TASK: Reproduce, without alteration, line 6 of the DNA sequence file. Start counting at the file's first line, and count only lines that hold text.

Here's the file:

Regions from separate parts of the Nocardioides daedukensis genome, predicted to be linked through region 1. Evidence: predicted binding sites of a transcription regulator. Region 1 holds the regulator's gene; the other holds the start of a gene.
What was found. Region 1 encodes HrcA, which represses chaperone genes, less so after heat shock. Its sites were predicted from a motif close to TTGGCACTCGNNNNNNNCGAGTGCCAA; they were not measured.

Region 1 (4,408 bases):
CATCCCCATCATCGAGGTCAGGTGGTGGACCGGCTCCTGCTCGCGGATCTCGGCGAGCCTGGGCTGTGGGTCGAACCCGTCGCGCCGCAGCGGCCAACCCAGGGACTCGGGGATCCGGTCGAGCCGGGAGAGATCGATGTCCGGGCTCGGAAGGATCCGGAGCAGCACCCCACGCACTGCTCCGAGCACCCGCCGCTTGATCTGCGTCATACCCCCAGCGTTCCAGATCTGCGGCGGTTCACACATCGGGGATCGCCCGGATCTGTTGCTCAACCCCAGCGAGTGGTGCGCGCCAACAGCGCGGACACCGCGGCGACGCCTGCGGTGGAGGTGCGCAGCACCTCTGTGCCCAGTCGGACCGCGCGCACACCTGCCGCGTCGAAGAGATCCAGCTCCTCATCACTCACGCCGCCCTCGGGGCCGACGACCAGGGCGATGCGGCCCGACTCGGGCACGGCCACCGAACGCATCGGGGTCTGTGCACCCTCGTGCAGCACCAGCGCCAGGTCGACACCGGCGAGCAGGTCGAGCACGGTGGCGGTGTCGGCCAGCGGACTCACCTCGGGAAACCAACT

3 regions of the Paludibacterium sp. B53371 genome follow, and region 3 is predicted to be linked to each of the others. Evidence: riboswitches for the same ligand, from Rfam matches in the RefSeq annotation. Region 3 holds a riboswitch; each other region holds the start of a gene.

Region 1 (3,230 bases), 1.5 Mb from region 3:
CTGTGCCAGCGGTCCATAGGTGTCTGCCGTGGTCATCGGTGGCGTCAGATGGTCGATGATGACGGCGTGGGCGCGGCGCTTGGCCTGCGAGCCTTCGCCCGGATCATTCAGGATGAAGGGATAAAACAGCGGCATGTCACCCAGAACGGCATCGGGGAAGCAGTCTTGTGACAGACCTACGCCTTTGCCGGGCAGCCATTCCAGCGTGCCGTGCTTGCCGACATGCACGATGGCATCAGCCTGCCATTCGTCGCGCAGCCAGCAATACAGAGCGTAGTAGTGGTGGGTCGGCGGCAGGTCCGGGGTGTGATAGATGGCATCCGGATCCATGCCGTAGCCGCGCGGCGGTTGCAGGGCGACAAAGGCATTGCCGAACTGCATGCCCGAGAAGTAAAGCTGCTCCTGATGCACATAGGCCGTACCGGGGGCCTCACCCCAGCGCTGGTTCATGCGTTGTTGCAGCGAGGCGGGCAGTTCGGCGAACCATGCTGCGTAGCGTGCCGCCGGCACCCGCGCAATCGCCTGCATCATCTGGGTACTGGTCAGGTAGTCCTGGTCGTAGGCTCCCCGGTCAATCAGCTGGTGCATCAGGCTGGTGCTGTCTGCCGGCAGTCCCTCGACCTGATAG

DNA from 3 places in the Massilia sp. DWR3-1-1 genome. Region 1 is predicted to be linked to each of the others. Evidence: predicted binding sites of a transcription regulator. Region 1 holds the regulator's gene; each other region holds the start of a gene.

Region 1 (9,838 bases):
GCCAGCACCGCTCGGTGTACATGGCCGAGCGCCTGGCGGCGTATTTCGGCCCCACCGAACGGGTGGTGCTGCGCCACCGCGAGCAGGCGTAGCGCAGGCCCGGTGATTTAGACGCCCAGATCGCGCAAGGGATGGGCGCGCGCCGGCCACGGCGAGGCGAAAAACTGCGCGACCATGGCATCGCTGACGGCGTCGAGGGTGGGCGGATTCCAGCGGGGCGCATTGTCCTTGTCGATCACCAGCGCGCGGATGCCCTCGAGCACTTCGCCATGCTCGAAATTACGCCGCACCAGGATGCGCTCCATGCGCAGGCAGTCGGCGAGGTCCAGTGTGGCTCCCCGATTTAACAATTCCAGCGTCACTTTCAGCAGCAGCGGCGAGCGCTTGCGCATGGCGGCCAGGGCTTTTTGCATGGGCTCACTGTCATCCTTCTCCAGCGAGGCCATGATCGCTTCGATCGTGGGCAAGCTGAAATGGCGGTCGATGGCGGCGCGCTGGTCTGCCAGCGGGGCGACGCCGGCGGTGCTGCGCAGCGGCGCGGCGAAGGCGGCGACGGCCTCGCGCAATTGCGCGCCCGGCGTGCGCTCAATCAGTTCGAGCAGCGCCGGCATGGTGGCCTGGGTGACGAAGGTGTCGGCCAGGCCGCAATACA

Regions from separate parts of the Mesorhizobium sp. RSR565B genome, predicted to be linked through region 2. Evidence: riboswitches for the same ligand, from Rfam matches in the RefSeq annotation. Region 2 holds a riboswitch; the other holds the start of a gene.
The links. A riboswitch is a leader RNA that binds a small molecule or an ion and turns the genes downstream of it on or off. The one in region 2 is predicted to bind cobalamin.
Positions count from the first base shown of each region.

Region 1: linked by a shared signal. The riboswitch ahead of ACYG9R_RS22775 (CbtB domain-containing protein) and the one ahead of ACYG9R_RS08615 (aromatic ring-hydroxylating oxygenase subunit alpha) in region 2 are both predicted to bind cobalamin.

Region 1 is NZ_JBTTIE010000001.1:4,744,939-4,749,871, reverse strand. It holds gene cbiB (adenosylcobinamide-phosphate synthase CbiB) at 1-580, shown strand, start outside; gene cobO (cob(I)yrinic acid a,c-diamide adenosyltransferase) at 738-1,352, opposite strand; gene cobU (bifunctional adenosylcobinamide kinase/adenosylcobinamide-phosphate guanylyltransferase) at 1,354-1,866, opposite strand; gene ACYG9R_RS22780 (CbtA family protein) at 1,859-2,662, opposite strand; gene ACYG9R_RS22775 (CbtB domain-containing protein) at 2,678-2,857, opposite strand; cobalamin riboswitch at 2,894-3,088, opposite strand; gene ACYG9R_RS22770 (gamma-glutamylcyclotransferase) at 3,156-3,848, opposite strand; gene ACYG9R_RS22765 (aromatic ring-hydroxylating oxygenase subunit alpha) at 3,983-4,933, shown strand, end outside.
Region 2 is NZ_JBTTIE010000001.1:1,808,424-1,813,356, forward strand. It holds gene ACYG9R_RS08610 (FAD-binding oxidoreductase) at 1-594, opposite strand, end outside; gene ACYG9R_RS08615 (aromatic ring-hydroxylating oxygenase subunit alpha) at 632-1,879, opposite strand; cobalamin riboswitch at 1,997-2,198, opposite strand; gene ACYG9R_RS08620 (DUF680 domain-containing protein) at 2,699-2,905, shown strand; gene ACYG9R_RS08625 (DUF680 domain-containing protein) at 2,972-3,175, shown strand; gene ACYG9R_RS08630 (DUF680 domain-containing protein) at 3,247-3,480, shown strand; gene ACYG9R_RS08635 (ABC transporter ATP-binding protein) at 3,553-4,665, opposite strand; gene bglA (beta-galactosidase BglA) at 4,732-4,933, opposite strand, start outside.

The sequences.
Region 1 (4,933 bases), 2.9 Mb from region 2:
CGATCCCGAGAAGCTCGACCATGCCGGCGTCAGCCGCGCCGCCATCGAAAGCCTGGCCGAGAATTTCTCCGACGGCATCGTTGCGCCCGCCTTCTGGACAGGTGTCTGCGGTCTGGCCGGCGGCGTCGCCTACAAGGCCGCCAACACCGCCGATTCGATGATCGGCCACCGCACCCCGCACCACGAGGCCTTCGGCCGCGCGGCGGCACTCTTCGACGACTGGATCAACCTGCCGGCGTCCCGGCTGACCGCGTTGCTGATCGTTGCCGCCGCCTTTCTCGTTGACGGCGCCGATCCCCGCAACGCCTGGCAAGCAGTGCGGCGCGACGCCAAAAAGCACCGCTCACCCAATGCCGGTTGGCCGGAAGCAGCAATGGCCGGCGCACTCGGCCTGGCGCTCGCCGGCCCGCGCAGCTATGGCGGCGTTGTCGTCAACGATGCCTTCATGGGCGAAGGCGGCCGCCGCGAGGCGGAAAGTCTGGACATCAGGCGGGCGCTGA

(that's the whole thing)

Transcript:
Region 1 (3,230 bases), 1.5 Mb from region 3: